Influence of grain storage practices or kind of structure and pesticide use on insect presence in wheat bulks after a long-term storage: a multi-dimensional analysis


Abstract: A survey of stored-wheat bulks in France was carried out during two years in the spring seasons of 2010 and 2011 to improve the knowledge about the relationships between grain storage practices, preventive sanitation, grain insecticidal treatment, stored-grain temperature management, and presence of insect species in grain samples. Ninety-four wheat storage sites were surveyed each year (after 8-9 month storage). Besides the quantitative analysis of grain samples for insect presence and residue content, a questionnaire was submitted to grain-store managers to record their storage practices, the characteristics of their equipment for grain quality preservation, and the preventive and corrective means they use for insect control. The data from these two groups of variables were processed in a multidimensional statistical analysis to reveal significant correlations between grain management practices for sanitary quality maintenance and the level of presence of insects in wheat samples.A strong relation was observed between the kind of storage structure and the frequency of insect presence in wheat samples. Flat storage of large grain bulks was the most risky storage structure vs. vertical storage in metal or concrete bins. A relationship was observed between the frequency of insect presence in samples and stored grain temperature levels and also with the lack of temperature measurement equipment installed inside grain bins linked to cooling aeration systems. Preventive sanitation before the grain harvest period, i.e. systematic cleaning and insecticide spraying of unfilled bins, was related to 50% reduction of insect presence in corresponding grain samples. The preventive chemical treatment of harvested grain before long-term storage was not related to a limitation of insect presence in samples taken after 8-9-month storage period. The results of this representative survey give objective arguments for the implementation of good IPM practices and risk prevention for grain sanitary quality preservation during long-term storage periods.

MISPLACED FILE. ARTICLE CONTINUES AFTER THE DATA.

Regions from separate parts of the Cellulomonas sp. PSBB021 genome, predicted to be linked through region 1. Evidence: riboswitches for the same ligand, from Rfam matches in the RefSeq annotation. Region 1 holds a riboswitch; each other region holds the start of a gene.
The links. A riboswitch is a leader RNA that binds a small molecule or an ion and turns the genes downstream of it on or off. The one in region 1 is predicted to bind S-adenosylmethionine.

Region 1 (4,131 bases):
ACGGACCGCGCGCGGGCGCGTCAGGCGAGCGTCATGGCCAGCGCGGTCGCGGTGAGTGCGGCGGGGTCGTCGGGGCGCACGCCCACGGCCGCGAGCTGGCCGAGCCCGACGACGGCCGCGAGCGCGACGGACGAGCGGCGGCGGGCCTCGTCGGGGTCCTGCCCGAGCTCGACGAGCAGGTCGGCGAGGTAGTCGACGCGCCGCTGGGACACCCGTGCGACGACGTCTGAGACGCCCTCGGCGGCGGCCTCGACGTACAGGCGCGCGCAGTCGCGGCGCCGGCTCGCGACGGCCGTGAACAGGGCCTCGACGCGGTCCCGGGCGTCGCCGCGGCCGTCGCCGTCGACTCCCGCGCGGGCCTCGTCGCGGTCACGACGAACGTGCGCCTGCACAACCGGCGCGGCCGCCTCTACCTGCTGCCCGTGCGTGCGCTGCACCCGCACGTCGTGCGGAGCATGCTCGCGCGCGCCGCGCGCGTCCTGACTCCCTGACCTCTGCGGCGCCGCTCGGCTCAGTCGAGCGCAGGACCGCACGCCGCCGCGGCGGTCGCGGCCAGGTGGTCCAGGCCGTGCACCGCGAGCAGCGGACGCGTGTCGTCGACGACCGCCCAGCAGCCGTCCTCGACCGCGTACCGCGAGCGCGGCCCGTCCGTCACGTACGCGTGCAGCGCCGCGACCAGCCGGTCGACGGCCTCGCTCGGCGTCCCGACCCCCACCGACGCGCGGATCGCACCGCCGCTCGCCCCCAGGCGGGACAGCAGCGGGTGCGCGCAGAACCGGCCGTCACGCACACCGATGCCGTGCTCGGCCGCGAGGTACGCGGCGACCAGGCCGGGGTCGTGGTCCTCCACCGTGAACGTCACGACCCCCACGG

Cookie Consent with Real Cookie Banner